A Reston man who beat his mother to death with a baseball bat seven years ago and was found not guilty by reason of insanity is about to be freed from a mental health facility after a Fairfax County judge found he is no longer insane.
Alfred L. Head, 28, never denied that he rammed his car into the front of his family's home on Westhills Lane, then ran inside and killed Zona "Libby" Head on the night of July 30, 1998. The first officer to arrive later testified that Alfred Head, then 21, was standing outside the house smoking a cigarette and told the officer, "I just killed my mother."
In October 1999, after mental health experts for the defense and the prosecution testified that he did not know right from wrong, Fairfax Circuit Court Judge Stanley P. Klein accepted Head's insanity plea. The experts said Head suffered from schizophrenia and bipolar disorder dating to 1993. Head initially was sent to Central State Hospital in Petersburg, then in 2001 was moved to Northern Virginia Mental Health Institute in Falls Church.
Now, some mental health experts said they believe Head no longer poses a danger, and Klein ordered his release.
"Essentially the same people who were telling you how sick this guy was when he's found not guilty by reason of insanity are now saying, in five years, he's fine," Fairfax Commonwealth's Attorney Robert F. Horan Jr. (D) said. "That just surprises me."
Joanmarie I. Davoli, the Fairfax public defender who handled his case, said that once the state took custody of Head, "they gave him top of the line psychiatric treatment. He has gone from denial to fully accepting and understanding that he has a serious mental illness. . . . Now that he has been competently treated by dedicated professionals, he has been in remission for five years."
During a court hearing last month, two mental health experts testified that Head now posed no danger, Davoli said. She said Philip Andrews of the mental health institute and Donna K. Moore of Central State testified that "had Alfred Head been in his right mind, he would never have harmed a hair on his mother's head."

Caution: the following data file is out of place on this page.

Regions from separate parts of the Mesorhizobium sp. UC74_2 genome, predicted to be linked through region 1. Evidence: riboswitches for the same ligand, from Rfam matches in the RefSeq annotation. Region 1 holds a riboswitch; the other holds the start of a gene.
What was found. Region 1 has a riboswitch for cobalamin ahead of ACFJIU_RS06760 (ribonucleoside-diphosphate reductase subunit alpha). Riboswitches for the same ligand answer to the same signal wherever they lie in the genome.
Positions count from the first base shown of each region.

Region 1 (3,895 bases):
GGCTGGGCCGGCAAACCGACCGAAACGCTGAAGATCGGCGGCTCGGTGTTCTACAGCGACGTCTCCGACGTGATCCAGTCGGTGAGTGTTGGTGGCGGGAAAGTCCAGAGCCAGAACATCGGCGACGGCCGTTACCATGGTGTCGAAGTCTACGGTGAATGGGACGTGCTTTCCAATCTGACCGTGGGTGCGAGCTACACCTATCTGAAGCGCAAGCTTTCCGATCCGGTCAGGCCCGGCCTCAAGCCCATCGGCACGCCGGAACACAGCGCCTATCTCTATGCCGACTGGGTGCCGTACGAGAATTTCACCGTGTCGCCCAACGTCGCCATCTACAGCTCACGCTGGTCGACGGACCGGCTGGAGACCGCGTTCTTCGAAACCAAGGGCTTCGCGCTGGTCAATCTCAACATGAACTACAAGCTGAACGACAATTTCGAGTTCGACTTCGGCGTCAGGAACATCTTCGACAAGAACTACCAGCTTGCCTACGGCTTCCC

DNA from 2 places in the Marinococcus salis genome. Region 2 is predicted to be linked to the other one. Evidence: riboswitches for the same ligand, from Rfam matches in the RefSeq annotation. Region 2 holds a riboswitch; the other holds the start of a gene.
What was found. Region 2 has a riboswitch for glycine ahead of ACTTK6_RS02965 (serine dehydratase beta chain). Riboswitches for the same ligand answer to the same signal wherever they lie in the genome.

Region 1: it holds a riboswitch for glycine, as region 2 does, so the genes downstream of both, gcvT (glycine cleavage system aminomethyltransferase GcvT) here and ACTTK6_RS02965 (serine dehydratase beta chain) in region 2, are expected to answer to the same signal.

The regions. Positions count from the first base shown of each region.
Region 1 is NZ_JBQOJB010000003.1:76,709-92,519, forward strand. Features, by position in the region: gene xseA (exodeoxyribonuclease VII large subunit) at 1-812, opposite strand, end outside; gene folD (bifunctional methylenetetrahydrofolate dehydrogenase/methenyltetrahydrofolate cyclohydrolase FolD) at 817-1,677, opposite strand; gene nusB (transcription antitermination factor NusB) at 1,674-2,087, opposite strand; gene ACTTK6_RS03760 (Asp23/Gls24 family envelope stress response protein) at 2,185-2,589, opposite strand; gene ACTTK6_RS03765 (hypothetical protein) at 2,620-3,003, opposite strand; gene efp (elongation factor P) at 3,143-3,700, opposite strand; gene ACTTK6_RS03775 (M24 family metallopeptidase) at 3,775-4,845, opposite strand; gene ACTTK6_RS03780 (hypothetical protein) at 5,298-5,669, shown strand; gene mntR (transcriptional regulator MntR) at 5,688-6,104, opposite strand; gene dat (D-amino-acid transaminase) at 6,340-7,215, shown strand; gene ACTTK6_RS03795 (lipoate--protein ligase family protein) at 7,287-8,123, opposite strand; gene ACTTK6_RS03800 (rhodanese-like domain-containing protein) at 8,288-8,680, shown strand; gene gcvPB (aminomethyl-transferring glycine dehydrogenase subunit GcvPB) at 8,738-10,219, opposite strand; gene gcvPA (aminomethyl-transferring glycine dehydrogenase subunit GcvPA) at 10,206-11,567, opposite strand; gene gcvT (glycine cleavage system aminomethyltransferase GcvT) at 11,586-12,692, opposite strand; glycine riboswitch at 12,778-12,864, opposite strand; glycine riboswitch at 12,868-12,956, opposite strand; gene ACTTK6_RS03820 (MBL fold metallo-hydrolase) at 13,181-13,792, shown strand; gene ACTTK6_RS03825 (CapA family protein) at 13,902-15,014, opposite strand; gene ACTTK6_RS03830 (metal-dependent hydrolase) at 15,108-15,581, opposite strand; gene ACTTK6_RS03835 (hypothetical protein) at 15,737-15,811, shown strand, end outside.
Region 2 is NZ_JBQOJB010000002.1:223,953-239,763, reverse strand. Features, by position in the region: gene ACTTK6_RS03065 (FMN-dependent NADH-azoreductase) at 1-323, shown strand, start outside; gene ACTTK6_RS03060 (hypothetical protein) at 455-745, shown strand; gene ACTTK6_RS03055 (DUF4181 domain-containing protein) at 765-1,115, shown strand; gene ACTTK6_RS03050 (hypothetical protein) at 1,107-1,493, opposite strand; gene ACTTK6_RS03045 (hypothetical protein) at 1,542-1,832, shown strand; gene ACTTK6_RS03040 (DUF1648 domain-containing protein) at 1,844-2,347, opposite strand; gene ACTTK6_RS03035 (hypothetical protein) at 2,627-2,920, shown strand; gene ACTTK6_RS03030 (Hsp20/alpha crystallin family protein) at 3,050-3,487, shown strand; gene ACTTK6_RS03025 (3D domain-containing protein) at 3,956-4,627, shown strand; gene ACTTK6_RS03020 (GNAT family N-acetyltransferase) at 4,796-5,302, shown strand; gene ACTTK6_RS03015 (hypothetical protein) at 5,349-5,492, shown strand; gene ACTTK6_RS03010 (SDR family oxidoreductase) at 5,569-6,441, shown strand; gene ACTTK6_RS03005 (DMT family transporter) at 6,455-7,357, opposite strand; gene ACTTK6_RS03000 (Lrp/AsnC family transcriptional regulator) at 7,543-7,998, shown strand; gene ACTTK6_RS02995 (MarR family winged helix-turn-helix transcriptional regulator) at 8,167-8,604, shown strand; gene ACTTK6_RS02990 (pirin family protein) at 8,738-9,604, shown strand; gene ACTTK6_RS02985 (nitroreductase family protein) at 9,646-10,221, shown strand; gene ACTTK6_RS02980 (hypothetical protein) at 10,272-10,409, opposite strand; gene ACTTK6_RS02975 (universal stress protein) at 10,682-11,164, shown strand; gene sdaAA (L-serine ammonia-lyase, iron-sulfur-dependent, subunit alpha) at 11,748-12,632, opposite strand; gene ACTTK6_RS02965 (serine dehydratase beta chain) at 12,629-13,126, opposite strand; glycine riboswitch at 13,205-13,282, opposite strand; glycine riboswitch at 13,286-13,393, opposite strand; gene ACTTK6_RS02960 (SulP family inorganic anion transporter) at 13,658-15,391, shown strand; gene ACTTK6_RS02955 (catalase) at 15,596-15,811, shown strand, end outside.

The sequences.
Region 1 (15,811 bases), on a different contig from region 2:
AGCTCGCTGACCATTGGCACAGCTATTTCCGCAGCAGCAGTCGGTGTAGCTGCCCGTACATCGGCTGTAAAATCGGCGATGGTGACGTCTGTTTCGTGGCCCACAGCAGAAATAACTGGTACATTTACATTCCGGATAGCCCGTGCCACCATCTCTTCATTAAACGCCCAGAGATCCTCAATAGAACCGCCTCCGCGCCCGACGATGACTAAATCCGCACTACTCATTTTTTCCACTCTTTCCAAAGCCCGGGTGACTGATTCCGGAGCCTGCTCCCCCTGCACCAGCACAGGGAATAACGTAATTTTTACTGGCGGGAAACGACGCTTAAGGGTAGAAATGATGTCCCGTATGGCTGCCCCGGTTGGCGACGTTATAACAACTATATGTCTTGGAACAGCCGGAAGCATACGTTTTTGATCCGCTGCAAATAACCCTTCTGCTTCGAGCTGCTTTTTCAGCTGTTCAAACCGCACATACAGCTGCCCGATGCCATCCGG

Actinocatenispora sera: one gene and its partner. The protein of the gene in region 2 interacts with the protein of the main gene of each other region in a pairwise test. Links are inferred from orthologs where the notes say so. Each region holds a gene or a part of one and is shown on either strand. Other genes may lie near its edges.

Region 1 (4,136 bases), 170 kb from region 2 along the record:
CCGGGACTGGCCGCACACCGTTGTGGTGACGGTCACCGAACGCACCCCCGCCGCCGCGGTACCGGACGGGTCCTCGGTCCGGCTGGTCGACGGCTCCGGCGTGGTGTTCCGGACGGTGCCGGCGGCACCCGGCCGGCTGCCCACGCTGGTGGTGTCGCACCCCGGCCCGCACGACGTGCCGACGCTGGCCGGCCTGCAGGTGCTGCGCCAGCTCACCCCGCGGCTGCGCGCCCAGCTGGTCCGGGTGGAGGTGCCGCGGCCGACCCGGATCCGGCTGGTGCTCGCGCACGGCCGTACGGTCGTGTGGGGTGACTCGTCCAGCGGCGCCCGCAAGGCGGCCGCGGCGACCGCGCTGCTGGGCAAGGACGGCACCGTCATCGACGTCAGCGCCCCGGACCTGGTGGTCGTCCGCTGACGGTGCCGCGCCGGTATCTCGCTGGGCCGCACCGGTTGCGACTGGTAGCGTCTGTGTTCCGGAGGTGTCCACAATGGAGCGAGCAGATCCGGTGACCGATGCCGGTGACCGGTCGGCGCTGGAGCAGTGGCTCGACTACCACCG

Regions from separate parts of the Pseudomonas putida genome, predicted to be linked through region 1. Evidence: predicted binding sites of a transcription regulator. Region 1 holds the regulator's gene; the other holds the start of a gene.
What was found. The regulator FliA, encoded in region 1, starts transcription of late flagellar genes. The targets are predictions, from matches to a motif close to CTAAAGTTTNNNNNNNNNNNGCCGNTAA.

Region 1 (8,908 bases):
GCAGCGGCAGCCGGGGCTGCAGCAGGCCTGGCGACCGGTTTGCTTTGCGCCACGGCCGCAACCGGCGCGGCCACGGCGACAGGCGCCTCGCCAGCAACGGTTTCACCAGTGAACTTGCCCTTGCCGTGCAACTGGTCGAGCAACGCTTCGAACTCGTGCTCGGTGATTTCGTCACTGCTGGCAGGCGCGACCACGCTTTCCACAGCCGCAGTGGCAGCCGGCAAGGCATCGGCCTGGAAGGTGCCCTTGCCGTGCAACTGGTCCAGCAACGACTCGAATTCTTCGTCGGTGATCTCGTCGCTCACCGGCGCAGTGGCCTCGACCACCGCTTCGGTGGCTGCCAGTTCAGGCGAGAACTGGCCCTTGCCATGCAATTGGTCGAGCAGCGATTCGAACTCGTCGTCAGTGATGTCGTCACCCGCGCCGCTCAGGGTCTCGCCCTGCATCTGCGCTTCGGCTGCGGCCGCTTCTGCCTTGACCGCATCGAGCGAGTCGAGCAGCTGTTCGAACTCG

Davoli said "as long as he remains in therapy and taking his medication, he's not violent or psychotic." Head's father and sister, as well as friends and former co-workers, also testified on his behalf. His father, Alfred F. Head, did not return a call yesterday seeking comment.
But Horan said there was not a consensus at the hearing that Head was ready to be released. Horan said that a report written by the leader of Head's treatment team at the mental health institute, Kathleen Westhoven, stated "her opinion was that he remains mentally ill and he requires inpatient hospitalization at the present time."
Since February 2003, Head has been receiving permission to leave the mental health institute unescorted, for family visits and to take classes at Northern Virginia Community College. Horan noted that Head's passes were revoked last summer "because he was not where he was supposed to be, and when he got caught, he lied about it. There were multiple violations of the risk management plan, dealing with the unescorted privileges. . . . He continued to be very manipulative."
Klein issued an order finding that Head "is no longer in need of in-patient hospitalization, provided that appropriate conditions are established for a conditional release." He directed the Community Services Board to devise a plan to treat and monitor Head once he is released. Head remains at the mental health institute and was not allowed to receive a phone call yesterday.
Mary Zdanowicz, executive director of the Treatment Advocacy Center in Arlington, said, "Treatment for serious mental illness can transform a person's life, and make them accountable and productive in society."
Shortly before her death, Head's mother had been trying desperately to get mental health treatment for her son. Two months before the beating, her son slashed his own throat and nearly died. Four days before she was killed, he voluntarily entered a psychiatric program at Inova Fairfax Hospital after threatening his parents, but he walked out the next day.
Davoli said one psychiatric report quoted Libby Head as pleading, "What do I have to do, have him kill someone to get him treatment?"